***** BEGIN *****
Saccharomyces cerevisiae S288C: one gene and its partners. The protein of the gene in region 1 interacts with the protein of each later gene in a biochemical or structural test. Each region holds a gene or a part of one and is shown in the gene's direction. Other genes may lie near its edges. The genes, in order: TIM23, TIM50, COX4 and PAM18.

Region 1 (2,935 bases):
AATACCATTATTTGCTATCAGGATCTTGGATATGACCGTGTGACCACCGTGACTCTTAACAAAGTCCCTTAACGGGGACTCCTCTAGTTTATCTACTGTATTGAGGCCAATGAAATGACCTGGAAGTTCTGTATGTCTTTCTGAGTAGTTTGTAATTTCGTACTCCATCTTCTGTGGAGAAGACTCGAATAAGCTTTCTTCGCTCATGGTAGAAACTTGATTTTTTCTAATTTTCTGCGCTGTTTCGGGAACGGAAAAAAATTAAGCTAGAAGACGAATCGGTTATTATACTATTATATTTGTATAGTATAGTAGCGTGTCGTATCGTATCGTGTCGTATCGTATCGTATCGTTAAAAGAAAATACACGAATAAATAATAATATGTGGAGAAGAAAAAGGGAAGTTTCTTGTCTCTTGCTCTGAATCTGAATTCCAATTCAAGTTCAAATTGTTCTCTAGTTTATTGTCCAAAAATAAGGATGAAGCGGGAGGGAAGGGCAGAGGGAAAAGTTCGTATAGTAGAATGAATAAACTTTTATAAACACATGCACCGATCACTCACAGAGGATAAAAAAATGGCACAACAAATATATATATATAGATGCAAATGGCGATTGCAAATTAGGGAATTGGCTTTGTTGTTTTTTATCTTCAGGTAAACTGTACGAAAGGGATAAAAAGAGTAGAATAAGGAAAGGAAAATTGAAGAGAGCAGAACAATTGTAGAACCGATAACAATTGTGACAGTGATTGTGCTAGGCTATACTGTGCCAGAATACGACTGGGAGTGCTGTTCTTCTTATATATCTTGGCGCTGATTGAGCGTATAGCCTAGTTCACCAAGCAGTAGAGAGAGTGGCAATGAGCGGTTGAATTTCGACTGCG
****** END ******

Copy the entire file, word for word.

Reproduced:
Saccharomyces cerevisiae S288C: one gene and its partners. The protein of the gene in region 1 interacts with the protein of each later gene in a biochemical or structural test. Each region holds a gene or a part of one and is shown in the gene's direction. Other genes may lie near its edges. The genes, in order: TIM23, TIM50, COX4 and PAM18.

Region 1 (2,935 bases):
AATACCATTATTTGCTATCAGGATCTTGGATATGACCGTGTGACCACCGTGACTCTTAACAAAGTCCCTTAACGGGGACTCCTCTAGTTTATCTACTGTATTGAGGCCAATGAAATGACCTGGAAGTTCTGTATGTCTTTCTGAGTAGTTTGTAATTTCGTACTCCATCTTCTGTGGAGAAGACTCGAATAAGCTTTCTTCGCTCATGGTAGAAACTTGATTTTTTCTAATTTTCTGCGCTGTTTCGGGAACGGAAAAAAATTAAGCTAGAAGACGAATCGGTTATTATACTATTATATTTGTATAGTATAGTAGCGTGTCGTATCGTATCGTGTCGTATCGTATCGTATCGTTAAAAGAAAATACACGAATAAATAATAATATGTGGAGAAGAAAAAGGGAAGTTTCTTGTCTCTTGCTCTGAATCTGAATTCCAATTCAAGTTCAAATTGTTCTCTAGTTTATTGTCCAAAAATAAGGATGAAGCGGGAGGGAAGGGCAGAGGGAAAAGTTCGTATAGTAGAATGAATAAACTTTTATAAACACATGCACCGATCACTCACAGAGGATAAAAAAATGGCACAACAAATATATATATATAGATGCAAATGGCGATTGCAAATTAGGGAATTGGCTTTGTTGTTTTTTATCTTCAGGTAAACTGTACGAAAGGGATAAAAAGAGTAGAATAAGGAAAGGAAAATTGAAGAGAGCAGAACAATTGTAGAACCGATAACAATTGTGACAGTGATTGTGCTAGGCTATACTGTGCCAGAATACGACTGGGAGTGCTGTTCTTCTTATATATCTTGGCGCTGATTGAGCGTATAGCCTAGTTCACCAAGCAGTAGAGAGAGTGGCAATGAGCGGTTGAATTTCGACTGCG